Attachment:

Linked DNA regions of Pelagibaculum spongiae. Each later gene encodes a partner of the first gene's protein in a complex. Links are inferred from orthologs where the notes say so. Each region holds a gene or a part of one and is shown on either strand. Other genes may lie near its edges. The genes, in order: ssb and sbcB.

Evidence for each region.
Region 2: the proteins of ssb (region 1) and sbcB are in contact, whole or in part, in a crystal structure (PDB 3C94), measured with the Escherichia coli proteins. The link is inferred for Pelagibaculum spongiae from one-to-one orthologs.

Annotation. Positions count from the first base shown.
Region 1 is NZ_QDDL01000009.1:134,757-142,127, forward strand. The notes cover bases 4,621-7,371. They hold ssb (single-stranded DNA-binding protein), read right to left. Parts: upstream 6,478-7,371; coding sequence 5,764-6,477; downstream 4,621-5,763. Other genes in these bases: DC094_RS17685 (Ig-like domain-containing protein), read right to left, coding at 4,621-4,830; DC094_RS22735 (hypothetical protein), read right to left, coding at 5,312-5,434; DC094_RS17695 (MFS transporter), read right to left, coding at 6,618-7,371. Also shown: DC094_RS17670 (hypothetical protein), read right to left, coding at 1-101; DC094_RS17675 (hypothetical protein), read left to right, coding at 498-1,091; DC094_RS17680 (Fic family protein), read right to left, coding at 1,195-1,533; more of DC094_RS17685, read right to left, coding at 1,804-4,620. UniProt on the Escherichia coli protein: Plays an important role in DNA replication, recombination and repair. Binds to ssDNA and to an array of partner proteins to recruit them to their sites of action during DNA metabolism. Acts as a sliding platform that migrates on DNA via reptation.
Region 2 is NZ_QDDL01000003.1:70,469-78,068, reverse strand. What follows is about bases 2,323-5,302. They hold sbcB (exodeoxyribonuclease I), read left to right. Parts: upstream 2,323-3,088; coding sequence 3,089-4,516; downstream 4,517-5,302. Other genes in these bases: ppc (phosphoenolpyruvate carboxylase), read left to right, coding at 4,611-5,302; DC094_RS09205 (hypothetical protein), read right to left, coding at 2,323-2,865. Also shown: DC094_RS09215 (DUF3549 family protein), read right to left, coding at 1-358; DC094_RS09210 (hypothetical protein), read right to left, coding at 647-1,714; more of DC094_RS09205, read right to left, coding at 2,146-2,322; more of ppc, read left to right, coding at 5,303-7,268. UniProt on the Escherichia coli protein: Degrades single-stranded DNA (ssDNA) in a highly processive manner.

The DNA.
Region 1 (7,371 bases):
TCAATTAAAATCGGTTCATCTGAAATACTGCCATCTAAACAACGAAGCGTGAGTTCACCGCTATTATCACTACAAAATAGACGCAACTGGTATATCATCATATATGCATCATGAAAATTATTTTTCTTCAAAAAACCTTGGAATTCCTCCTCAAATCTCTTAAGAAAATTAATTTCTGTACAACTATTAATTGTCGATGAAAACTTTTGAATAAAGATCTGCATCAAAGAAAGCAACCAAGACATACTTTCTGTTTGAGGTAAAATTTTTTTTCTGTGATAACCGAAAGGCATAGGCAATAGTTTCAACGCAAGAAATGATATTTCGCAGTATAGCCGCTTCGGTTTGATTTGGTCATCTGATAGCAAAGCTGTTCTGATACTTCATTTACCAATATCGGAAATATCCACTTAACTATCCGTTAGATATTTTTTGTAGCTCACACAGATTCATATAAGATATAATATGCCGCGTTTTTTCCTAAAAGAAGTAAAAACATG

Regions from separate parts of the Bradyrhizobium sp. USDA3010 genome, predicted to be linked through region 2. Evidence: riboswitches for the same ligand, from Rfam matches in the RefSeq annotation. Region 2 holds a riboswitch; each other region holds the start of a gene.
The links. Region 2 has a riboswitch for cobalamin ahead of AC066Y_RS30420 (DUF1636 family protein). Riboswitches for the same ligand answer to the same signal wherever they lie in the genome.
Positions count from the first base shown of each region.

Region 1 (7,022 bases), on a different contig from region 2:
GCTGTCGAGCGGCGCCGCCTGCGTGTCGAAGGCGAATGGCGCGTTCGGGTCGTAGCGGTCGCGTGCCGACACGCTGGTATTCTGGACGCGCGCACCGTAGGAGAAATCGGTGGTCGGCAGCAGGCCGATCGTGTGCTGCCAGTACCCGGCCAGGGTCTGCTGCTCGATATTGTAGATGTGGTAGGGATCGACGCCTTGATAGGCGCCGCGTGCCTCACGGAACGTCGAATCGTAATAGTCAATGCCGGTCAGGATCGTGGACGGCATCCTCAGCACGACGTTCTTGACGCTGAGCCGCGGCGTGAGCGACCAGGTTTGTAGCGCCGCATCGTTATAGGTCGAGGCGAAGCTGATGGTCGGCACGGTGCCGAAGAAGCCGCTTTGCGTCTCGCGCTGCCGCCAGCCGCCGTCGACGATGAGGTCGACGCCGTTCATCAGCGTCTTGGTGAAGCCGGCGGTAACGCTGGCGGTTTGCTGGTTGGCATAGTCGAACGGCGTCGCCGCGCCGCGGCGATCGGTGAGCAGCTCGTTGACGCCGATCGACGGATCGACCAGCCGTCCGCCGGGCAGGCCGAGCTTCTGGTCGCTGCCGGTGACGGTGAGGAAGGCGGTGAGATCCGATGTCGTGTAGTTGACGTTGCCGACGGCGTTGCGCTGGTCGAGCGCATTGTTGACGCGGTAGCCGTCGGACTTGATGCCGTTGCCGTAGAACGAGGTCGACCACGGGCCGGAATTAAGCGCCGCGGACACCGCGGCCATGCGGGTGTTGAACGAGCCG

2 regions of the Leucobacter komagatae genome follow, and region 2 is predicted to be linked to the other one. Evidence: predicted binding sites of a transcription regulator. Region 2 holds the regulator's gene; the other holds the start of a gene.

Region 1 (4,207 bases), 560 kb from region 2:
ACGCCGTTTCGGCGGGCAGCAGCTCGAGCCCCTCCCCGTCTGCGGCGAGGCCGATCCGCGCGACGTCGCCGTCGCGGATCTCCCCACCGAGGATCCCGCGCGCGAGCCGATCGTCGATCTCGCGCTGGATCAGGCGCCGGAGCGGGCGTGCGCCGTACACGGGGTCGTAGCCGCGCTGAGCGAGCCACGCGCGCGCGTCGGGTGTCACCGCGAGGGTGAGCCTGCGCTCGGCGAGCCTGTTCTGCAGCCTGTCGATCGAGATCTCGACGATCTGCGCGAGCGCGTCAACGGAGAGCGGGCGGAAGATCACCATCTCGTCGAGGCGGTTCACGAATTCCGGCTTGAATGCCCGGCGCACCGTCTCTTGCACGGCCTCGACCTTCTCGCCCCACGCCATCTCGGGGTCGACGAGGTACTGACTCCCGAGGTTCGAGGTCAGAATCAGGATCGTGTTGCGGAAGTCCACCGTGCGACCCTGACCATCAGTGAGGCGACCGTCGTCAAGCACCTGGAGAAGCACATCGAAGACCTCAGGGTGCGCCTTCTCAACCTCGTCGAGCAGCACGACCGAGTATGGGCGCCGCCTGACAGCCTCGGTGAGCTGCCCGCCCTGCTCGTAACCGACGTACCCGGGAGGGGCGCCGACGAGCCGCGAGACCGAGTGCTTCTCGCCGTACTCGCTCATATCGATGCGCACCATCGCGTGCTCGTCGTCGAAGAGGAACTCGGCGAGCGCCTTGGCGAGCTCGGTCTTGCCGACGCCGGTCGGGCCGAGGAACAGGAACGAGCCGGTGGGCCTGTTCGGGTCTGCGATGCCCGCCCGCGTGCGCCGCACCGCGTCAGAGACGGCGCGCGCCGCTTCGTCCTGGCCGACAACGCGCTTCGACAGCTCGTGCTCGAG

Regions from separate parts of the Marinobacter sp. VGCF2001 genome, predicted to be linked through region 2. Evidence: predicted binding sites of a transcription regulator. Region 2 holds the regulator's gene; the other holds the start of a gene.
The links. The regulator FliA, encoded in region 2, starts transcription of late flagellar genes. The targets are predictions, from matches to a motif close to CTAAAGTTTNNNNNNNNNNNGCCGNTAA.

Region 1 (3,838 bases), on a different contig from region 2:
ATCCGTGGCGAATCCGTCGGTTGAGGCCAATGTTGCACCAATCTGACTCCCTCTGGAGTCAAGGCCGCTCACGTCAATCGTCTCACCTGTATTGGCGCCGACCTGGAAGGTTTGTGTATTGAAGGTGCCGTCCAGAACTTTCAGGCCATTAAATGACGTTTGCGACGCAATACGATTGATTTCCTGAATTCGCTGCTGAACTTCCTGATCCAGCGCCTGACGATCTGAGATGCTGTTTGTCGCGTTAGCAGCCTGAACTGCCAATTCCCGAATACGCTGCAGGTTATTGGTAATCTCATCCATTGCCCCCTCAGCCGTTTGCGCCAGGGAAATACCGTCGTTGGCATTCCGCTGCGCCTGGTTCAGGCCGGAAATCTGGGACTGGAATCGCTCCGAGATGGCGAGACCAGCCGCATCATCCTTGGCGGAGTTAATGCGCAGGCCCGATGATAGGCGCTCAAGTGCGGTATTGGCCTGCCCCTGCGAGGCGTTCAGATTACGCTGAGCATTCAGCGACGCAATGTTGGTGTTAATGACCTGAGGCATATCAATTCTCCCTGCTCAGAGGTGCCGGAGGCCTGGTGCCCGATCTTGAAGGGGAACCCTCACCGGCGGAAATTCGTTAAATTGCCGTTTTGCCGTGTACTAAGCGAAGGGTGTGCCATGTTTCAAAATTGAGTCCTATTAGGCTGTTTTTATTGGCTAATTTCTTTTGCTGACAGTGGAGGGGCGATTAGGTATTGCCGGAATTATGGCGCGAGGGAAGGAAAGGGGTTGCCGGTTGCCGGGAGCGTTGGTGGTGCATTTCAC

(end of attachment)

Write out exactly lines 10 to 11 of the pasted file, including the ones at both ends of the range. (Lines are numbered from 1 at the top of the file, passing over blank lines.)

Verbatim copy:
Regions from separate parts of the Bradyrhizobium sp. USDA3010 genome, predicted to be linked through region 2. Evidence: riboswitches for the same ligand, from Rfam matches in the RefSeq annotation. Region 2 holds a riboswitch; each other region holds the start of a gene.
The links. Region 2 has a riboswitch for cobalamin ahead of AC066Y_RS30420 (DUF1636 family protein). Riboswitches for the same ligand answer to the same signal wherever they lie in the genome.